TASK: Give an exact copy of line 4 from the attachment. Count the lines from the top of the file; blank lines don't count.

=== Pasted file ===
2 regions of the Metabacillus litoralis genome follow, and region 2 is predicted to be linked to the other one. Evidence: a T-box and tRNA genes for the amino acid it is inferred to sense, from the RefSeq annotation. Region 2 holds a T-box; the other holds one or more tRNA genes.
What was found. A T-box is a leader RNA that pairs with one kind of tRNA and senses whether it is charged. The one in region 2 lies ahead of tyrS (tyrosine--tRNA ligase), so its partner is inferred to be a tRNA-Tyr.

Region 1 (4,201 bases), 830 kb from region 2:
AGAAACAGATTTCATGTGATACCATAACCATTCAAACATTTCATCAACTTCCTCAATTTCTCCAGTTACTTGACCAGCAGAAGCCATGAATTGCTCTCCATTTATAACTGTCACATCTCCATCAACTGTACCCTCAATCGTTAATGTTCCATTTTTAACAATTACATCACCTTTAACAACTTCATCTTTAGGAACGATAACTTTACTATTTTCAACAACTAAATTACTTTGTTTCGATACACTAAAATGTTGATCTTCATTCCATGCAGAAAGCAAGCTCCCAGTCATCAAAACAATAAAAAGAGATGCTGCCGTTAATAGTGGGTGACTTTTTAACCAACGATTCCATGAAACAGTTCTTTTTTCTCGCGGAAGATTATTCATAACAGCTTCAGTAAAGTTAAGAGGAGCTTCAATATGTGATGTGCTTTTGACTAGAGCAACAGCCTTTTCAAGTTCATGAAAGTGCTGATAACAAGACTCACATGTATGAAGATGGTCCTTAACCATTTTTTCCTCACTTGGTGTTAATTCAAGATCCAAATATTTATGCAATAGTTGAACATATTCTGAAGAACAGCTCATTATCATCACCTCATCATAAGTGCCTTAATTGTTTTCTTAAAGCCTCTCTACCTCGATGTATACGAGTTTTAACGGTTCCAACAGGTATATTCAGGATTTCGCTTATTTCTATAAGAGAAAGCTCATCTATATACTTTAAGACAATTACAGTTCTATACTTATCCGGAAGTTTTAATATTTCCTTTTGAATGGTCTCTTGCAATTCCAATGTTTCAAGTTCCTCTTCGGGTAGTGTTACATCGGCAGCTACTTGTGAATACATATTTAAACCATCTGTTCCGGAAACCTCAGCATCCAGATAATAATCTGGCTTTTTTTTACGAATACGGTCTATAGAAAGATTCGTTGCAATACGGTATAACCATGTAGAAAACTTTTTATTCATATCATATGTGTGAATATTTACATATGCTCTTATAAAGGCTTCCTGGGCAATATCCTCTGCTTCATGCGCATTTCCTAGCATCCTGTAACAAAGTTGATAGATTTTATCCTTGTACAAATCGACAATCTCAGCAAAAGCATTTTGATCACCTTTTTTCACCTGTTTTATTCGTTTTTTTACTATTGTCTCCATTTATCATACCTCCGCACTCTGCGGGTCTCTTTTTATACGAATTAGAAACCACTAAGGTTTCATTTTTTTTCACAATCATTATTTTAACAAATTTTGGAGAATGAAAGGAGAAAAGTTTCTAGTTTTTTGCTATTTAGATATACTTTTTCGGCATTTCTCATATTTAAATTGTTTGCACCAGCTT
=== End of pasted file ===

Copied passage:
AGAAACAGATTTCATGTGATACCATAACCATTCAAACATTTCATCAACTTCCTCAATTTCTCCAGTTACTTGACCAGCAGAAGCCATGAATTGCTCTCCATTTATAACTGTCACATCTCCATCAACTGTACCCTCAATCGTTAATGTTCCATTTTTAACAATTACATCACCTTTAACAACTTCATCTTTAGGAACGATAACTTTACTATTTTCAACAACTAAATTACTTTGTTTCGATACACTAAAATGTTGATCTTCATTCCATGCAGAAAGCAAGCTCCCAGTCATCAAAACAATAAAAAGAGATGCTGCCGTTAATAGTGGGTGACTTTTTAACCAACGATTCCATGAAACAGTTCTTTTTTCTCGCGGAAGATTATTCATAACAGCTTCAGTAAAGTTAAGAGGAGCTTCAATATGTGATGTGCTTTTGACTAGAGCAACAGCCTTTTCAAGTTCATGAAAGTGCTGATAACAAGACTCACATGTATGAAGATGGTCCTTAACCATTTTTTCCTCACTTGGTGTTAATTCAAGATCCAAATATTTATGCAATAGTTGAACATATTCTGAAGAACAGCTCATTATCATCACCTCATCATAAGTGCCTTAATTGTTTTCTTAAAGCCTCTCTACCTCGATGTATACGAGTTTTAACGGTTCCAACAGGTATATTCAGGATTTCGCTTATTTCTATAAGAGAAAGCTCATCTATATACTTTAAGACAATTACAGTTCTATACTTATCCGGAAGTTTTAATATTTCCTTTTGAATGGTCTCTTGCAATTCCAATGTTTCAAGTTCCTCTTCGGGTAGTGTTACATCGGCAGCTACTTGTGAATACATATTTAAACCATCTGTTCCGGAAACCTCAGCATCCAGATAATAATCTGGCTTTTTTTTACGAATACGGTCTATAGAAAGATTCGTTGCAATACGGTATAACCATGTAGAAAACTTTTTATTCATATCATATGTGTGAATATTTACATATGCTCTTATAAAGGCTTCCTGGGCAATATCCTCTGCTTCATGCGCATTTCCTAGCATCCTGTAACAAAGTTGATAGATTTTATCCTTGTACAAATCGACAATCTCAGCAAAAGCATTTTGATCACCTTTTTTCACCTGTTTTATTCGTTTTTTTACTATTGTCTCCATTTATCATACCTCCGCACTCTGCGGGTCTCTTTTTATACGAATTAGAAACCACTAAGGTTTCATTTTTTTTCACAATCATTATTTTAACAAATTTTGGAGAATGAAAGGAGAAAAGTTTCTAGTTTTTTGCTATTTAGATATACTTTTTCGGCATTTCTCATATTTAAATTGTTTGCACCAGCTT